. you can bet your bippie that the edges of the lobe’s nose are even harder still. Take another look at CAMHARD02. there it is again. (Look closely. the tip of the cam’s lobe has to be harder than its slopes or heel if you want the thing to wear at a slow rate. And with stuff approaching the hardness of a diamond.) The blank comes out of the mold with a chilled hardness that is nearly as good as nitriding (although not nearly so deep). That’s a picture of a typical after-market cam.See Figure 3. the drawing showing how the hardness penetrates the metal. the VW logo cast into the metal. something I pulled out from under the bench. by how much and the method most suitable for doing so. you end up with hardness well past 9 on the Mohs Scale and a virtual 100% guarantee of chipping those edges unless you do something about it. The tip of the lobs concentrates the heat during the hardening process in much the same fashion as does a corner. Look at Figure 6. Figure 5 is a stock VW cam. (Notice that the end of the stock cam is not as sharp. Even with a full-flow oil filter such debris still gets one shot at your oil pump. see the moldlines on the cam? (Remember. cams are just high-density cast iron. For comparison. You simply can’t allow fragments from those edges to get inside your engine. In fact. if you look real close. See that tiny notch near the nose?) Even. And neither did Volkswagen. worse. Those edges are so brittle that casual handling can cause them to chip like glass. That’s a used VW cam. See those nicely chamfered edges in Figure 5? That’s a stock Volkswagen cam. fresh back from nitriding. See all those nice sharpedges? That is where the metal turns a corner.) Note that all of the edges on the stock cam are nicely chamfered. This is normal for after-market parts. It is up to the person assembling the engine to determine which edges need to be chamfered.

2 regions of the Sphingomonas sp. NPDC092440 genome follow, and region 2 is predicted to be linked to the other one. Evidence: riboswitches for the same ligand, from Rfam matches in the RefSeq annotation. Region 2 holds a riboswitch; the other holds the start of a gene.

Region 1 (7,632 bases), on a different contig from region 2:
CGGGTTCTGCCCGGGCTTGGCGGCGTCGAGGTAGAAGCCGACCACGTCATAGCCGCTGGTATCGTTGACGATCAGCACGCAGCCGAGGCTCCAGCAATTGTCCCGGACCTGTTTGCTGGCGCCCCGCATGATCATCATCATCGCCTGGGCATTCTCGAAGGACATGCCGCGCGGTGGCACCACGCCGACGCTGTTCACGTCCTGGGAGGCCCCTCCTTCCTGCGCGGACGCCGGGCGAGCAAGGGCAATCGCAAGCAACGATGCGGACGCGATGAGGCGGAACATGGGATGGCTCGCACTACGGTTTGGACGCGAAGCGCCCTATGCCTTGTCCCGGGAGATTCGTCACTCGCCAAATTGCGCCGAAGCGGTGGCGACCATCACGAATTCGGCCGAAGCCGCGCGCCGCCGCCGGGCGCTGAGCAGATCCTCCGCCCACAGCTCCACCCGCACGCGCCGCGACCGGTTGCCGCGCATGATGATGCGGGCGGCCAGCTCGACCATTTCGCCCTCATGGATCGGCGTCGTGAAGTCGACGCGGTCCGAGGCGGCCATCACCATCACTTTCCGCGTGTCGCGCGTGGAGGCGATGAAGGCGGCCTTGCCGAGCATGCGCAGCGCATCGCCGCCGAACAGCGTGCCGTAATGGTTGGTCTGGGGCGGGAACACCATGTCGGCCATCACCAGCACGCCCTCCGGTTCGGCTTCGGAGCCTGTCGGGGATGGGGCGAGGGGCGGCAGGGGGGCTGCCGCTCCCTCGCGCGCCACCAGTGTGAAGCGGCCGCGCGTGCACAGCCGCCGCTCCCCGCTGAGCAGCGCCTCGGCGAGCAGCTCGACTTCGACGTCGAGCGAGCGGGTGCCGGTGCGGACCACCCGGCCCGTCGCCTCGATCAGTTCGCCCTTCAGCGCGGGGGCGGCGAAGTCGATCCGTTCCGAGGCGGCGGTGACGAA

there’s a picture of a lightly chamfered after-market cam lurking in Figure 7. -------------------Cams are made from cast iron because it is easy to grind to the required curves. The idea here is to keep abrasive debris out of your engine. After the lobes are ground.. it will chip like a piece of glass. Normally.than on the heel of the upper lobe. Standard automotive engineering practice is to ensure such debris is never allowed inside an engine. The result is a cam with lobes just hard enough so that the rate of wear for one cam-lobe is compatible with that of the distributed wear across the face of twocam-followers (i.at one time. In fact. the surface of a Volkswagen cam is hardened to a precise degree. you chamfer an after-market cam when you grind the notches that allow it